The lack of pace was a reflection of the conditions - just over 3 degrees Celsius when the race began and pouring rain throughout the morning - which Linden described as "brutal".
"My hands were freezing, and there are times where you were just stood up by the wind".
"When you work together, you never know what's going to happen", Linden told NBC Sports. "A lot of guys have been talking about it, trying to be the tough guy and say, 'Oh, I'm not anxious about it, I will just have to deal with it.' But you know, we will find out how many people are still intact after 30K". Then you break the tape and youre like, This is not what I expected today..
Running Boston for the first time since 2015 and her fourth time overall, Flanagan was with the leaders for the first hour before having to take a rare stop for a bathroom break.
Japan's Yuki Kawauchi won on the men's side. Kirui slowed and stumbled across the Copley Square finish line 2:25 later, followed by Shadrack Biwott and three other USA men.
Linden's run was a memorable one not only for her triumph over the conditions, but also for her sportsmanship displayed on the course. American Tatyana McFadden, won the women's wheelchair race for the fifth time, wore two jackets, with a layer of plastic between them and hand warmers against her chest.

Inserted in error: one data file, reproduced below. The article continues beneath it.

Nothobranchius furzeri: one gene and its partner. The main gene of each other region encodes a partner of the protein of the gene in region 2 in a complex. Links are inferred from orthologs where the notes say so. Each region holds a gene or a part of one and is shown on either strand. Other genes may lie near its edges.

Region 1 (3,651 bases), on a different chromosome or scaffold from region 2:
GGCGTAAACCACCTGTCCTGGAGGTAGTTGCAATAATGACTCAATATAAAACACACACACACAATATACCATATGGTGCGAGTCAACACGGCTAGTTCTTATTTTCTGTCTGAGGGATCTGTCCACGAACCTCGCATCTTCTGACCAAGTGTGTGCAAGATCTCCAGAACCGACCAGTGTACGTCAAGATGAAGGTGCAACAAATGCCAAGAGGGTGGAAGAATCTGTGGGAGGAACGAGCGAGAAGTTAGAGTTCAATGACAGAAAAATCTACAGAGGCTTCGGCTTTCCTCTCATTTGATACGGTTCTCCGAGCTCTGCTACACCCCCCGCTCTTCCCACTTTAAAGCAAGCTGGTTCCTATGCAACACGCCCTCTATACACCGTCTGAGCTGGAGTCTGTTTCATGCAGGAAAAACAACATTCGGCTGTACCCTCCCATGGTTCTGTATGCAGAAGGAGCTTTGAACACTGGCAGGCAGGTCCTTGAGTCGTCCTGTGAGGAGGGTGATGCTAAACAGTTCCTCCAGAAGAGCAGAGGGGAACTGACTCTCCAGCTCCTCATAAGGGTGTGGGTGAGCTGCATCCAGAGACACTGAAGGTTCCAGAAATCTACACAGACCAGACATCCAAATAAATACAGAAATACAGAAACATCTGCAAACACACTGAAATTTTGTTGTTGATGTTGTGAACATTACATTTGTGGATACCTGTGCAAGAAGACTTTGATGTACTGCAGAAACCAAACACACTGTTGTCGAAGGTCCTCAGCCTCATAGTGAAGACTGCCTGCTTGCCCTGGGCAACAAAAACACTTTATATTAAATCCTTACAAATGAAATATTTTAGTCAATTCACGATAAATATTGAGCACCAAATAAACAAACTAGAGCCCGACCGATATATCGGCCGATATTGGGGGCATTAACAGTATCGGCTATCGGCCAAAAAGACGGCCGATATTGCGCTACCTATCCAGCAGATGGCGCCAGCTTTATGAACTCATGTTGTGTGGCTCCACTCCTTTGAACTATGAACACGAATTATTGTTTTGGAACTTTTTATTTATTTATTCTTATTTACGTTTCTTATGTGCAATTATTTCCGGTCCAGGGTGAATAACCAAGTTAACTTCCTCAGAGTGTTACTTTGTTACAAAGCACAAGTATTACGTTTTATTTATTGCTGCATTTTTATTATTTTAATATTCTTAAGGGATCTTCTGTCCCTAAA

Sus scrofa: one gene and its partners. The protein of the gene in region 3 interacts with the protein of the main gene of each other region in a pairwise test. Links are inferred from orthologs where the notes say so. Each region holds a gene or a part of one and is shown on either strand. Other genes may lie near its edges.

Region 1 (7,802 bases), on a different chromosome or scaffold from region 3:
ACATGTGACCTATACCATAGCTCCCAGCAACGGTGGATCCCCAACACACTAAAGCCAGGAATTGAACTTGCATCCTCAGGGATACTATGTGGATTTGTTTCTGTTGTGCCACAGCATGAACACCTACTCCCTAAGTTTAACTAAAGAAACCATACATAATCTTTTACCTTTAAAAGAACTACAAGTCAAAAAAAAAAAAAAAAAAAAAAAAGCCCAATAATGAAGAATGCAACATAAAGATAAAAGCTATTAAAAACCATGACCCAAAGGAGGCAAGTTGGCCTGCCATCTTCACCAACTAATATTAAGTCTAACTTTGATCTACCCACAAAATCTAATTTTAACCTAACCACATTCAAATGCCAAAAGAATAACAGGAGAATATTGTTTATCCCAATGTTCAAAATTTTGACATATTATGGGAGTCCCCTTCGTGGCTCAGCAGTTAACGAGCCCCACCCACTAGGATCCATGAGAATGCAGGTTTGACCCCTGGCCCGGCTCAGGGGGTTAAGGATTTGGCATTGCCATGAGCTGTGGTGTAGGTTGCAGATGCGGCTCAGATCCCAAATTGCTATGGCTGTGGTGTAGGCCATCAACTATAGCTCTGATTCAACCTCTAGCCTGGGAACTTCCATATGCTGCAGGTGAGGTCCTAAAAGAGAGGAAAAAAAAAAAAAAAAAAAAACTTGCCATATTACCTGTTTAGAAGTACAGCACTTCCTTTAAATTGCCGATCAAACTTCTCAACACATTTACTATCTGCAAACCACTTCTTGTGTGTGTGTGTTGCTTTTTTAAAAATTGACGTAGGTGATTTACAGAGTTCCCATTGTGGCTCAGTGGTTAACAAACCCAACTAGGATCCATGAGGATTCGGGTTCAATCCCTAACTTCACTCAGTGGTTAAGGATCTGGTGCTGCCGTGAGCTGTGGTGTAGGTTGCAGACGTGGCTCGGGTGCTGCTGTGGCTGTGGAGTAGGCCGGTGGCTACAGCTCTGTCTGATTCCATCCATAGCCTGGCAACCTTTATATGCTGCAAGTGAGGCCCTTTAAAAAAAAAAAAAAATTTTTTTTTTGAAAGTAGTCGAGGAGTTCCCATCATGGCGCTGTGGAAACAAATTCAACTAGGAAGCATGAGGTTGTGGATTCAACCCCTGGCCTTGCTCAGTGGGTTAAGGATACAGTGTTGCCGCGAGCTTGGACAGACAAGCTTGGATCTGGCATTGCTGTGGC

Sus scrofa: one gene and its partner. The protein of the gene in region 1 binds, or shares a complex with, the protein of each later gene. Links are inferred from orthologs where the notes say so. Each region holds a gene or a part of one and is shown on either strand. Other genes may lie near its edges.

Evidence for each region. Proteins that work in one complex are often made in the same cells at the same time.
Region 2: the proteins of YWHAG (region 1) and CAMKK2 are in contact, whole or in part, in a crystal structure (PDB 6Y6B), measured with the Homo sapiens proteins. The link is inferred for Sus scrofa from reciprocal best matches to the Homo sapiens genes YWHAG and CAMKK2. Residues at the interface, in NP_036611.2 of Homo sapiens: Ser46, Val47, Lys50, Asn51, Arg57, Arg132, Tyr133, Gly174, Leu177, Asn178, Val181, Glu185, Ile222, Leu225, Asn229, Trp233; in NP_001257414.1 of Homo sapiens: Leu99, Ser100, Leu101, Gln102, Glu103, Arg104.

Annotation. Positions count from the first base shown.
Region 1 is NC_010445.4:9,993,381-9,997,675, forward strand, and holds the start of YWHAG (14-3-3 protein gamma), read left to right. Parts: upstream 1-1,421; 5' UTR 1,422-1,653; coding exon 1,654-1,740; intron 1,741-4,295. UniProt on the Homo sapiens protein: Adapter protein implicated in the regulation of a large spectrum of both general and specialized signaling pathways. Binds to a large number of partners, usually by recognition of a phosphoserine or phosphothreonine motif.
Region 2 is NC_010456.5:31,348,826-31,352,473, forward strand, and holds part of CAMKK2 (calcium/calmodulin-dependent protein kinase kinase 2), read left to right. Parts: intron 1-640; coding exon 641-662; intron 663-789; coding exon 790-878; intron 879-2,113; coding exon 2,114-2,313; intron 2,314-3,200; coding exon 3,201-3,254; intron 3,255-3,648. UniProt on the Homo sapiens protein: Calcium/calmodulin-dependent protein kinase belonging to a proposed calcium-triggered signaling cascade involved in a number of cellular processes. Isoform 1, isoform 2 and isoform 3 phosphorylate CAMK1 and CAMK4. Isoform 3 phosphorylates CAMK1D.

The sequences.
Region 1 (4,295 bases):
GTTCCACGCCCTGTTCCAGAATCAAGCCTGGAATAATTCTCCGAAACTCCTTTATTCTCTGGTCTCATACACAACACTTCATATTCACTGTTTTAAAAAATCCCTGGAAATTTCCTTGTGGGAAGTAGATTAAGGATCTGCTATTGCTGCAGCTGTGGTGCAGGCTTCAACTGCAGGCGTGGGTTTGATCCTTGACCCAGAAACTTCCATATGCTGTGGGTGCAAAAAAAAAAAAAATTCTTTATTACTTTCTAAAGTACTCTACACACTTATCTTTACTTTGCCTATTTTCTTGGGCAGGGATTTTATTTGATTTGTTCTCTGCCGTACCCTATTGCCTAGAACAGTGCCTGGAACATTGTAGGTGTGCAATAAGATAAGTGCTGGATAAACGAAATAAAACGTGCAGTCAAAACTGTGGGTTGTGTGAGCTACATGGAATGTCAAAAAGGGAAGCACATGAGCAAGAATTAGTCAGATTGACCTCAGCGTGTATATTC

It was just tough, it was so freezing, Hug said through chattering teeth as a volunteer draped a second towel around his shoulders. "I'm just very glad that I made it". "It's kind of like the blinders go up at that point", she said.
McFadden, who went to the University of IL, said she wore two jackets - with plastic bags between layers to try to stay dry - and hand warmers against her chest. You cant put your brakes on right away, so you had to be tedious on the turns. I could see him.
The last Japanese man to win the Boston Marathon was Toshihiko Seko in 1987.
Rather than racing on with the group, Linden chose to hang back with Flanagan and help her make up the lost time and rejoin the main pack.
On the support of the BAA and John Hancock over the years: "In 2007 (her first Boston), no one believe I would be sitting here but the BAA treated us like rock stars".
"Probably 2011 is what put the fear in me", Linden said.